Run Your Buns Off 5k Race Report


I have been running now for over 10 years and typically at some point in a person’s running career they look for new challenges, to try things that they haven’t yet achieved. For me that was to become a race director.

I have the privilege and honor of directing a race here in Columbus, Ohio called the Run Your Buns Off 5k to benefit the Ohio House Rabbit Rescue.  This year was the Third Annual, something I was completely stoked about!  I had no idea when this race was first held that we would even make it for a third running, but here we are.

Race directing is so much more difficult than being a participant. I can’t even fathom what it is like for folks that manage much larger races like half marathons or marathons.  The logistics alone can be difficult to keep up with, but I think for me, the hardest part is the customer service part.

Customer service for a small 5k can be daunting. On the one hand, I get it, people are paying money to participate and they want to feel that their money is well spent.  But the other half of me thinks, ‘Hey, we are truly blessed to have money to spend to run, the time to run, and aren’t some complaints just a #firstworldproblem?”  Maybe.  But it is an excellent skill to learn and each race that we have had I have learned something new, something that can be improved about the experience.  Each year, I think the race is getting better.  And I do take people’s thoughts and feedback seriously while trying to also be conscientious of the fact that we are trying to aid a non-profit.

This year we held the event at the Scioto Audubon Metropark, which is a pretty little place to have it at. The temperatures were a little warmer than is typical this time of year, but sunny with blue skies.  Our turnout was excellent!  We had a little over 100 people register for the event.

The burden of being a small race is that putting on a 5k can be expensive and we are trying to help raise money for a non-profit. So, we don’t want to break the bank, but we DO want to have an enjoyable experience for our participants.  This year we went with cotton t-shirts rather than the tech fabric and we had volunteers create handmade medals to award to finishers.  In the past we have done age group awards, but those can be expensive and time consuming so I haven’t decided whether or not to bring them back.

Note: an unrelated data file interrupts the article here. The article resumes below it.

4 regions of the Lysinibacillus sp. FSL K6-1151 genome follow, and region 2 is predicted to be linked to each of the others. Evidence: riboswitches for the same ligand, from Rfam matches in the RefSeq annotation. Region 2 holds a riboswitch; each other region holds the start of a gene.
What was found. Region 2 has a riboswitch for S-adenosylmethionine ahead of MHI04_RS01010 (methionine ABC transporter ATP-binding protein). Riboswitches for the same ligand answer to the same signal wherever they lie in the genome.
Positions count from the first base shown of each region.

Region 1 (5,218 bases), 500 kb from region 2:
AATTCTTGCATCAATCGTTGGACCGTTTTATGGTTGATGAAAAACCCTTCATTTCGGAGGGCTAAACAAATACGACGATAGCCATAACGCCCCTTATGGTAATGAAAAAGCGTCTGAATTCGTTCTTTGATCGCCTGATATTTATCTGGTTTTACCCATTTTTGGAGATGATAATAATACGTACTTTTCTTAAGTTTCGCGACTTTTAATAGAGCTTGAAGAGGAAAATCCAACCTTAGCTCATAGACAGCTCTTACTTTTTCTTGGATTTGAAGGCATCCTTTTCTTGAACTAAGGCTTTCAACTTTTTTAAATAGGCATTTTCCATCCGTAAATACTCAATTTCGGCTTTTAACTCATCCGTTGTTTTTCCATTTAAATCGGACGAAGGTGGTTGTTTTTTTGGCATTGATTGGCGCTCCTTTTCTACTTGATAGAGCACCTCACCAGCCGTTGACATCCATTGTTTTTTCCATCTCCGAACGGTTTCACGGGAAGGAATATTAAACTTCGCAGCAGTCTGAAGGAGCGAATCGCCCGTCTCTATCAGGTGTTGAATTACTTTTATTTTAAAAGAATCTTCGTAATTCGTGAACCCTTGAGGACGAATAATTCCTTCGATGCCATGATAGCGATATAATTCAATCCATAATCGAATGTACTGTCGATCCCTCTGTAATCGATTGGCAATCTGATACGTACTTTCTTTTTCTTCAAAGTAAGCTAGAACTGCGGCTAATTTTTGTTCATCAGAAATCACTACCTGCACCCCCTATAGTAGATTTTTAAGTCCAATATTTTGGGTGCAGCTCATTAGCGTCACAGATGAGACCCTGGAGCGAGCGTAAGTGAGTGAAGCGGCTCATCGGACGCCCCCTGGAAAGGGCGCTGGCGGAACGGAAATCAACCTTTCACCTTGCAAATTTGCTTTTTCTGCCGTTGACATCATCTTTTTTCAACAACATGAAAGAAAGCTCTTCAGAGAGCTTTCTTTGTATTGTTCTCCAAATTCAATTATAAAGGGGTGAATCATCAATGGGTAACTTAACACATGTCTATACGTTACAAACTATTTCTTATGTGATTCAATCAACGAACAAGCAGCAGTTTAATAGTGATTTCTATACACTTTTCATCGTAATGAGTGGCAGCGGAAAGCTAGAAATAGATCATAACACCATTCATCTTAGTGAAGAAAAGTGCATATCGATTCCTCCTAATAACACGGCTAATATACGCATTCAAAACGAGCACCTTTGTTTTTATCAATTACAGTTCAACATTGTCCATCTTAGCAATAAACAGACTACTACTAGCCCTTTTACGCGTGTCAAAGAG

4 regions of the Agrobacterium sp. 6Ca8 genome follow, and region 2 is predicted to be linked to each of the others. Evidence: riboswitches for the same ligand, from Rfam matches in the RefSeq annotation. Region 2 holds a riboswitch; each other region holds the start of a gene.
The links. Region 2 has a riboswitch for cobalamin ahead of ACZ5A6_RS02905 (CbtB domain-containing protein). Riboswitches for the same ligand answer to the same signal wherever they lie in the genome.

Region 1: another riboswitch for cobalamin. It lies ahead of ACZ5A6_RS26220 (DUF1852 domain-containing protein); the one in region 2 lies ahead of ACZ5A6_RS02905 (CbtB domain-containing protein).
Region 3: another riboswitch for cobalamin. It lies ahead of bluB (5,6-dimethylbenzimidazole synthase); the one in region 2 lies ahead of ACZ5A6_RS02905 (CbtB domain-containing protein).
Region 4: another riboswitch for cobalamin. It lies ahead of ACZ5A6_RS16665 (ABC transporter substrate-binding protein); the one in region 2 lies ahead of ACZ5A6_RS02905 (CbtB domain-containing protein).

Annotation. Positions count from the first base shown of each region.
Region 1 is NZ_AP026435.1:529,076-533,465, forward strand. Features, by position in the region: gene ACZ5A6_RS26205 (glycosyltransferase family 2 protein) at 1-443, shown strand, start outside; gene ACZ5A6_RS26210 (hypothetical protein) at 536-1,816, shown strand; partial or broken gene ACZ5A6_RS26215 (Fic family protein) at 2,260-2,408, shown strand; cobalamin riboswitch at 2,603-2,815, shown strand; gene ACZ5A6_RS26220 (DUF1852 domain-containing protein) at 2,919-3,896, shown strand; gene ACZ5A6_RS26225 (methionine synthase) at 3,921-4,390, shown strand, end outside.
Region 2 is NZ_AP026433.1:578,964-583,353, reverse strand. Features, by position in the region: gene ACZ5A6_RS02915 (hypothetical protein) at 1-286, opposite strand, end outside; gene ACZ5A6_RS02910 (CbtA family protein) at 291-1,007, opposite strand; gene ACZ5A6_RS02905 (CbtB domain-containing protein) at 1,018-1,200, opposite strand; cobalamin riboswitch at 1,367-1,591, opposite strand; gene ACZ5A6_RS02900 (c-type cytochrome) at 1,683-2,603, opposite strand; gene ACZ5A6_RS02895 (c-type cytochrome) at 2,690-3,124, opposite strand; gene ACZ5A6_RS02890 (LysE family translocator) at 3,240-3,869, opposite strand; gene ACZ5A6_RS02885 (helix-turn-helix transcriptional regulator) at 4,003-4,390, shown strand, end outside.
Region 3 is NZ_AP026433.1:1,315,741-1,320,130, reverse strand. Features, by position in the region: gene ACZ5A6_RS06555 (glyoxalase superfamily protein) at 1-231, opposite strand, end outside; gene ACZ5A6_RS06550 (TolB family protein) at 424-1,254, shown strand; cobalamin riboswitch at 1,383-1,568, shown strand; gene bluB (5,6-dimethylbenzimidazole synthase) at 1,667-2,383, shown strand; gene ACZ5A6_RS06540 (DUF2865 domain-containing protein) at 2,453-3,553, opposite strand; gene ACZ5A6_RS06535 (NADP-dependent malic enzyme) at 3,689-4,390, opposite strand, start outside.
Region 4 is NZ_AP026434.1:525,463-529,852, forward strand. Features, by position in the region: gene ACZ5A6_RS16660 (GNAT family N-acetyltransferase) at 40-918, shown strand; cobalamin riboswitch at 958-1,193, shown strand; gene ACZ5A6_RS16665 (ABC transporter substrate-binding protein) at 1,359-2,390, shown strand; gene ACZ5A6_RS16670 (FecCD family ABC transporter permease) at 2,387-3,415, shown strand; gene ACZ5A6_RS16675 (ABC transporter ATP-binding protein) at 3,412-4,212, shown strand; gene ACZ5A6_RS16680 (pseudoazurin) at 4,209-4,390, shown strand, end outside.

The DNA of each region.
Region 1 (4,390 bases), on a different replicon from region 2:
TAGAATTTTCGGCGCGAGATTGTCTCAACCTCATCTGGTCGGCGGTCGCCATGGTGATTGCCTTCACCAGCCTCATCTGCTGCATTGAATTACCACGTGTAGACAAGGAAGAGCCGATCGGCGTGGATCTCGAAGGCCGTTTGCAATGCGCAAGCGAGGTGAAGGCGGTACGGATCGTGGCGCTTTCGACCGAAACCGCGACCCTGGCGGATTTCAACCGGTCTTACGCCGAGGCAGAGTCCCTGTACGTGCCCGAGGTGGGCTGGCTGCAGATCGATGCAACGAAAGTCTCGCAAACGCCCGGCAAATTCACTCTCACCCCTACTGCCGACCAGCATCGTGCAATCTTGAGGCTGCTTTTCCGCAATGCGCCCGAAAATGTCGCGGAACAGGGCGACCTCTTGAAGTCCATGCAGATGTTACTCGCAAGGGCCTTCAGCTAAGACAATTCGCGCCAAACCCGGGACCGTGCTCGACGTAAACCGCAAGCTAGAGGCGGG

This year I got to participate in the race itself which was fun and exciting. I didn’t have the most splendid finish time because I have been doing so much distance running that I’ve lost speed.  My time was 31:16 and 6th out of 22 in my age group, so not bad.

One piece of feedback that we got was to include a course map. This was fascinating to me, because this had never been requested in the past, so more people must be using them.  I think this was a great suggestion and have added it to the list for next year.

Finisher awards or medals are always a big deal. I understand why.  Larger events and 5k’s hand these out all the time now.  The difficulty is when you are teeny tiny race like we are or what used to be called a ‘no frills’ event, it can be hard to keep up with the changes in expectations.  This year we had handmade finisher awards which I think turned out quite nicely.  I don’t know if this is a permanent solution or not, but what we did this year turned out nicely.

To be frank, I love directing this race. The few times DH and I have contemplated moving in the future, I get really sad about the prospect of not being involved in this race.  It truly is something I am SO PROUD of.  It also feels good to know that something I am passionate about can become a method for supporting a different passion (house rabbits).

All in all it was a magnificent day and I am already thinking about the Fourth Annual!



Rabbit Ramblings


So, what is new with life? Well, one thing I haven’t talked much about is the fact that I am working on my PhD. I am at the stage they call being a “PhD Candidate” or what I like to call “hazing.” Ok Ok, so that was sort of a joke….sort of.

Actually, let’s give respect where respect is due. Hazing would be so much easier! This has got to be the hardest thing I have ever done in my life. Harder than any race, harder than any other job. Every time I think I have things together, I get feedback and find out I have so much more work in front of me. I don’t think I will feel good until I know the date of my defense.

I don’t talk about my dissertation much because frankly it’s overwhelming. I am making progress, but it often feels painstakingly slow. Or there are days where I take two steps forward only to take about four back.

I am in the education department at The Ohio State University studying the philosophy and history of education. My interest is in the ways that educational reform has come to impact public education.

Dissertation while working full time has been awfully stressful. Needless to say there isn’t much time for other activities. But I am still running. It was suggested multiple times that I take a break. To a certain extent I am. I am running as I can and fewer events. But, quite frankly, I can’t stop running all together. That is my most efficient form of stress relief.

I will occasionally update on the status of my dissertation. Hopefully soon I will have a defense date.

Since this is a rabbit ramble, here is a bunny:

Hoosier Hundred Race Report

Hoosier Hundred recap


So, where does one begin with an event that took them 30 hours? 

First and foremost, I want to thank people. The people who crewed for me (dealt with angry Shannon at mile 54+) and the people who donated.  I would not have made it to the 100k mark had it not been for the people who believed in me when I could no longer believe in myself.